A small-town warehouse supervisor turned in one of three tickets splitting the world-record $1.6 billion US Powerball jackpot and swiftly announced that he would take his money now, giving up hundreds of millions of dollars in the future.
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John Robinson said he reached out to his brother for help assembling a team of lawyers and financial planners before deciding to take the winnings in a single lump sum of nearly $328 million US, rather than let the lottery invest the prize and pay him 30 annual instalments totaling an estimated $533 million US.
"We're going to take the lump sum, because we're not guaranteed tomorrow," Robinson said. "We just wanted a little big piece of the pie. Now we're real grateful we got the big piece of the pie."
They have no plans to move from their small, grey, one-storey house in Munford, a town of about 6,000 north of Memphis.
"I've never wanted that in the past. I don't really want that now," said Lisa Robinson, who works in a dermatologist's office.
"Big houses are nice," her husband said, "But also you gotta clean 'em."
They'll pay off their mortgage and their daughter's student loans, but don't plan any big purchases. Both plan to return to work on Monday.
"That's what we've done all our lives, is work," Robinson said. "You just can't sit down and lay down and not do nothing anymore. How long are you going to last?"
Tennessee Lottery executive Rebecca Hargrove said the couple would get a "small cheque today for a few million," and collect the full lump sum in about 10 business days.
Robinson said earlier Friday that they would help certain friends, give to the St. Jude Children's Research Hospital in Memphis, and donate to their church.
"I'm a firm believer in tithing to my church," Robinson said.
'I get a horse now'
Their daughter Tiffany, who flew with them to New York and back, is looking forward to paying off her student loans. She also wants a horse.
"My first thought was, 'I've always wanted a horse,'" she said. "I get a horse now. My dad always said, 'When I win the lottery.'"
The other tickets were sold in Melbourne Beach, Fla., and Chino Hills, Calif., each one overcoming odds of 1 in 292.2 million to land on all the numbers. Lottery officials in those states have yet to confirm or identify the winners. News of a possible winner in California was quickly deflated Friday when that feel-good tale was described as a prank.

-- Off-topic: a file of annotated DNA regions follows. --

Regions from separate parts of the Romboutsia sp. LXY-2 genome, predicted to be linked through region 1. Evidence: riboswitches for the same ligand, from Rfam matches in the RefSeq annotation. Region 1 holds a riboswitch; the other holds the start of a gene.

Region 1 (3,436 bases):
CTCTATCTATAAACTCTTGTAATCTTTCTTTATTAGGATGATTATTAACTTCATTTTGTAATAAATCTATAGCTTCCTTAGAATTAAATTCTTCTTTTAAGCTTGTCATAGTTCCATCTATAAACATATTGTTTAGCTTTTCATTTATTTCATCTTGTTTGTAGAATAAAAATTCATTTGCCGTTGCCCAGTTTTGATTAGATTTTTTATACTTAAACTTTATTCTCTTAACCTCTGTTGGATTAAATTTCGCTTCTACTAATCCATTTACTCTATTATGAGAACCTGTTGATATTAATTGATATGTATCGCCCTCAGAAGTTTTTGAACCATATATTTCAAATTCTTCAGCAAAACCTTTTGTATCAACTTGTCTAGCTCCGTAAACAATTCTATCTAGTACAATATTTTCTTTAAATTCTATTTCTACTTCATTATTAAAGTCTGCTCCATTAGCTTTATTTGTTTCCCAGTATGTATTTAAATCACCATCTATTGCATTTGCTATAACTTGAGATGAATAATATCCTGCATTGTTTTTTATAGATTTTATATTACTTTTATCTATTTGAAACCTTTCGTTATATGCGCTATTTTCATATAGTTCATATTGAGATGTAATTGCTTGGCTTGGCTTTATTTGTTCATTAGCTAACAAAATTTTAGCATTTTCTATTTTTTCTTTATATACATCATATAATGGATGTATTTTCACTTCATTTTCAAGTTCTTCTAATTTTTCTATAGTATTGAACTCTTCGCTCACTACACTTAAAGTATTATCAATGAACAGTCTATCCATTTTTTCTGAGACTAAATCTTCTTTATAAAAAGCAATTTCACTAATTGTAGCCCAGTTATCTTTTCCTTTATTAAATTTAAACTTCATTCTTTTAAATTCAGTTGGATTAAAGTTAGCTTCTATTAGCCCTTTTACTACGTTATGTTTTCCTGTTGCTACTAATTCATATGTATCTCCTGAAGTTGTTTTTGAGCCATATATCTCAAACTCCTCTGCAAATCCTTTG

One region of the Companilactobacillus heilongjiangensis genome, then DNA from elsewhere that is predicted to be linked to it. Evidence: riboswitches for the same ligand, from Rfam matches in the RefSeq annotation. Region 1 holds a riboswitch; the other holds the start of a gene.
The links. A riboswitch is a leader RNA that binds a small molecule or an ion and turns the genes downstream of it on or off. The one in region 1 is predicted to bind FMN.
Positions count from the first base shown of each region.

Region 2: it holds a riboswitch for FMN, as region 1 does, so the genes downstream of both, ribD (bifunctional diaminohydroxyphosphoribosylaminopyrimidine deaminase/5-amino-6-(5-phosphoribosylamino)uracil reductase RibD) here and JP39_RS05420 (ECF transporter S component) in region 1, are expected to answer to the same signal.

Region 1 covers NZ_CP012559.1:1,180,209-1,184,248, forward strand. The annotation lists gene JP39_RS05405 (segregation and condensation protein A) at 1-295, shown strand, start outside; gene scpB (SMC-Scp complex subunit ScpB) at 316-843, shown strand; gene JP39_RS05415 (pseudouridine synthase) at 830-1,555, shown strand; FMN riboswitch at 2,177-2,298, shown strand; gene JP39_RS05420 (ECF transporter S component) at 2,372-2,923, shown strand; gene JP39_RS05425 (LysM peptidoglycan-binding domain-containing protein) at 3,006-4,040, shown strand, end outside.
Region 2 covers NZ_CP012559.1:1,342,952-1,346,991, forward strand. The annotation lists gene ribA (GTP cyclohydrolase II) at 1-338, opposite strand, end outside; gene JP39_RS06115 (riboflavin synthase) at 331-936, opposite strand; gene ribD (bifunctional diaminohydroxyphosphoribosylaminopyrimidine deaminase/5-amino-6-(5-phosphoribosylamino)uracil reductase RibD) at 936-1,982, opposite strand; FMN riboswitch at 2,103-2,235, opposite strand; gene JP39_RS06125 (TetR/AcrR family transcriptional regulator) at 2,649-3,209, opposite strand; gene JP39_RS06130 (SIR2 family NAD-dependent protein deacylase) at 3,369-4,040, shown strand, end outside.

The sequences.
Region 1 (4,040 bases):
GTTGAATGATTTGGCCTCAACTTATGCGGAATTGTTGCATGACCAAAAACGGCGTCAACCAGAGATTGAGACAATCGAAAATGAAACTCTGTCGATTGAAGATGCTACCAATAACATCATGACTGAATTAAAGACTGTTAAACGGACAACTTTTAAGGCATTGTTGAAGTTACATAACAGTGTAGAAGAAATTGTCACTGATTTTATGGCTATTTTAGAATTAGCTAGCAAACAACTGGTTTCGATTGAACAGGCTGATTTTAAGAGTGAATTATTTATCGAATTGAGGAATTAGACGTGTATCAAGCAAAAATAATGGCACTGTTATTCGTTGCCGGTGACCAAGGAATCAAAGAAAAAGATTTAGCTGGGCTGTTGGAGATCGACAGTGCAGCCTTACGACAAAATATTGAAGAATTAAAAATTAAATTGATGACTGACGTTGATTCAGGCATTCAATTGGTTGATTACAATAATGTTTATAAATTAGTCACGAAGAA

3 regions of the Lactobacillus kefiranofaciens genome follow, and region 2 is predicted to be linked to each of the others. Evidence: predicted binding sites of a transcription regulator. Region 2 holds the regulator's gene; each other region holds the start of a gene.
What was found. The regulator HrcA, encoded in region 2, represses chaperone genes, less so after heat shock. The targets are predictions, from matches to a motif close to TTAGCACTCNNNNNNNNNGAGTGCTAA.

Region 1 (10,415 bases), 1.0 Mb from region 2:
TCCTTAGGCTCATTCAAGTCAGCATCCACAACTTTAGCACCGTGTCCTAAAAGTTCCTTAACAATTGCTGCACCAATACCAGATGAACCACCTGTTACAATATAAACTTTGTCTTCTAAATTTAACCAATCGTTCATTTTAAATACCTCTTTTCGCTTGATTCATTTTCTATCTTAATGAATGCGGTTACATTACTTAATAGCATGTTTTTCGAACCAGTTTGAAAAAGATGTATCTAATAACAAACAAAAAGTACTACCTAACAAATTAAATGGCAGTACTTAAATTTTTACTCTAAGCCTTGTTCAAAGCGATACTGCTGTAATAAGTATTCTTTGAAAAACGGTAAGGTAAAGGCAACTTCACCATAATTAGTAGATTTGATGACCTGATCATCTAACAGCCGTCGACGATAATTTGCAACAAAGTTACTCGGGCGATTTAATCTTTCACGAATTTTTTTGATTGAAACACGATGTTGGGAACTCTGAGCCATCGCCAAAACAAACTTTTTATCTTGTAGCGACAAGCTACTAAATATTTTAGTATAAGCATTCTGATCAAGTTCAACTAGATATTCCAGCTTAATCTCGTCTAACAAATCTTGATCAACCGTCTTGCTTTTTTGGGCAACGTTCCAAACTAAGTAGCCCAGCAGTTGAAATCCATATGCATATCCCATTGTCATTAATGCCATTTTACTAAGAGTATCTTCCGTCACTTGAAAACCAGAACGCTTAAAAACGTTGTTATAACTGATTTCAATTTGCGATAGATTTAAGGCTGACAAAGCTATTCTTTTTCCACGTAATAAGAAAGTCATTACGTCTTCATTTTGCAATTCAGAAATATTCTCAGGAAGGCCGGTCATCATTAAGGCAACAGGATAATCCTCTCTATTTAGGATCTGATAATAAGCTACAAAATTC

Robinson carried the precious slip of paper to New York City and back before delivering the ticket Friday to lottery officials in Nashville.
"Now I'll be nervous because everybody knows," Robinson told his interviewers on the Today show set, where he appeared with his wife, daughter and lawyer. He even brought the family dog to New York and back, walking the pet on a leash into lottery headquarters in Nashville later Friday.
Lawyers warn winners about going public
The Robinsons said their lawyer advised them to appear on national TV even before presenting the ticket to lottery officials as a way to "control" the story.
Lawyers who have represented other lottery winners advise against going public until they are ready to manage such a huge windfall. Talking seriously with experts in tax law, financial planning, privacy, security and other safeguards can help keep them, and their winnings, safe, they say.
The Robinsons seemed aware of at least some of the risks, even as they flew to New York to tell the world that their future income has suddenly grown.
Robinson did say that he had signed the back of the ticket, showing his ownership of it.
"It's not going very far," John Robinson said on Today, holding tight to the slip of paper.
When the Today show anchors said they were nervous for the Robinsons, walking around New York with the ticket, Lisa Robinson joked: "You can help escort us out."
Their neighbour, Mary Sue Smith, told The Associated Press that Lisa Robinson asked her Friday morning to put "No Trespassing" signs on their lawn while they're away from their modest single-family home in Munford.
"Who will be coming out of the woodwork?" said Mary Sue Smith, their neighbour since about 1995. "The thought is not reporters, but everybody you knew in high school and elementary ... You know what happens."
Robinson is a warehouse supervisor and his wife is employed at a dermatologist's office. Their son, Adam, is an electrician, and their daughter, Tiffany, who lives nearby, is a recent college graduate. They also have a second home nearby where Robinson "loves to fish," said acquaintance Roy Smith, who described them as "fine people," dependable and hard-working.
"It could not have happened to better people," he said. "He's a civic-minded person, and he probably will remember the town."
A previous version of this story incorrectly stated John Robinson’s job. It said Robinson works in information technology. He is a warehouse supervisor.Jan 15, 2016 4:44 PM ET